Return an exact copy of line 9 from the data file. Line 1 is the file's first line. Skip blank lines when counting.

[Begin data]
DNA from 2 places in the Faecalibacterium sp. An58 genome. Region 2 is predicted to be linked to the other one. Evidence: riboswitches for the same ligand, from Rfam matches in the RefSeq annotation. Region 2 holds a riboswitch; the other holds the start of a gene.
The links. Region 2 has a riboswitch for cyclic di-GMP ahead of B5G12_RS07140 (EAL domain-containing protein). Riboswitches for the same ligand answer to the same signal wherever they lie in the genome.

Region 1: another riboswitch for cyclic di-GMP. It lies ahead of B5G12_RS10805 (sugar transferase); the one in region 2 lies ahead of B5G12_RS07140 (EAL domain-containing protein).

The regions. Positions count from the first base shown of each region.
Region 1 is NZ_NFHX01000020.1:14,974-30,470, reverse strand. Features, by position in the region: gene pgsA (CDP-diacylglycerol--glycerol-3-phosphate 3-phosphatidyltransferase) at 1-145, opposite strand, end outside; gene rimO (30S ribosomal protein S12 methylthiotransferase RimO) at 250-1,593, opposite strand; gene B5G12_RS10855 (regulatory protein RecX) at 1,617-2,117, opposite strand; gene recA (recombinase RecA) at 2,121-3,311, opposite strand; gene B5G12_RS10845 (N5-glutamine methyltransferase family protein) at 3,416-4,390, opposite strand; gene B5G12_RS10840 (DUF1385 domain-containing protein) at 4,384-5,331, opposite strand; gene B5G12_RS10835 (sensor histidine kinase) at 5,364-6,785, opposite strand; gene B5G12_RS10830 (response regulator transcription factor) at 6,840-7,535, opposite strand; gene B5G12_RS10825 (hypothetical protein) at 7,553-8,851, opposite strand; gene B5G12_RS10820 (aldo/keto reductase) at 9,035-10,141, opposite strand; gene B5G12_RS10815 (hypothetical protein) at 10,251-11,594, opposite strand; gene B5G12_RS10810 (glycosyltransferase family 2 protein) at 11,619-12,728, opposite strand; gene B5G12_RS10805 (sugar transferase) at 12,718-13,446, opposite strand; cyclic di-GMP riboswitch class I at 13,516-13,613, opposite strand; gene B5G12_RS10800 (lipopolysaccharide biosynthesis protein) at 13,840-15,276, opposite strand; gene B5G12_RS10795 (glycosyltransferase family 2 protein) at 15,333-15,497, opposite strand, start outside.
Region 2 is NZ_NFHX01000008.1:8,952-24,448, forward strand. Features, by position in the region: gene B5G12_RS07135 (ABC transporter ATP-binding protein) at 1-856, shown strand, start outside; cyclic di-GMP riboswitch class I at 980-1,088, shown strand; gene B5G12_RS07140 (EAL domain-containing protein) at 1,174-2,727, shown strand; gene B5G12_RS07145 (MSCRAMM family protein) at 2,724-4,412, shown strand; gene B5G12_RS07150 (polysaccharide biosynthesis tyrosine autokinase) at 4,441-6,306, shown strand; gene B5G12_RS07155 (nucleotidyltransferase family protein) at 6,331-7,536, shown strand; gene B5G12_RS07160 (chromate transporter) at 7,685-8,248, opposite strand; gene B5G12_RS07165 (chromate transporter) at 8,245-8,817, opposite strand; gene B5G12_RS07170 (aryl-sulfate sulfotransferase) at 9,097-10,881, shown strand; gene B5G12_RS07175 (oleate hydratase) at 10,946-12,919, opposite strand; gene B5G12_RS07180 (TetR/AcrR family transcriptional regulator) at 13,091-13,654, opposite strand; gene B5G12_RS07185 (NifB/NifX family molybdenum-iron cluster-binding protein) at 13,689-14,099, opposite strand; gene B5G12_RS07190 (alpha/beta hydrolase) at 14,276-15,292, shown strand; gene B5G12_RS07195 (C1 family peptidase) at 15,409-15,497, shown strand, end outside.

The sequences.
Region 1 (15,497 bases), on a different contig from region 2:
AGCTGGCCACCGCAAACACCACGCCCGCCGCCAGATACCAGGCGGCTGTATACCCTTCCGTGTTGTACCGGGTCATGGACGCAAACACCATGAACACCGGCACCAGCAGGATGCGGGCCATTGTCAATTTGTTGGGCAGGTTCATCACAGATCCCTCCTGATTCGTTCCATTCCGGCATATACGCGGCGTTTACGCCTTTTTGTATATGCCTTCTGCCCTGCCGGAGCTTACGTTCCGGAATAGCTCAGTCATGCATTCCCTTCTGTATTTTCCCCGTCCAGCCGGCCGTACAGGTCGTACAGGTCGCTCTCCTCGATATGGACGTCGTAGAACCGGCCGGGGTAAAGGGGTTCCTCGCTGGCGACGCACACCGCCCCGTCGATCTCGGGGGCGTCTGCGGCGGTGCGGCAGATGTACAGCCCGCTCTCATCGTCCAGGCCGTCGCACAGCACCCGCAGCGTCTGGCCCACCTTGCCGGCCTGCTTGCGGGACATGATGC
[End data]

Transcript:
AGCTGGCCACCGCAAACACCACGCCCGCCGCCAGATACCAGGCGGCTGTATACCCTTCCGTGTTGTACCGGGTCATGGACGCAAACACCATGAACACCGGCACCAGCAGGATGCGGGCCATTGTCAATTTGTTGGGCAGGTTCATCACAGATCCCTCCTGATTCGTTCCATTCCGGCATATACGCGGCGTTTACGCCTTTTTGTATATGCCTTCTGCCCTGCCGGAGCTTACGTTCCGGAATAGCTCAGTCATGCATTCCCTTCTGTATTTTCCCCGTCCAGCCGGCCGTACAGGTCGTACAGGTCGCTCTCCTCGATATGGACGTCGTAGAACCGGCCGGGGTAAAGGGGTTCCTCGCTGGCGACGCACACCGCCCCGTCGATCTCGGGGGCGTCTGCGGCGGTGCGGCAGATGTACAGCCCGCTCTCATCGTCCAGGCCGTCGCACAGCACCCGCAGCGTCTGGCCCACCTTGCCGGCCTGCTTGCGGGACATGATGC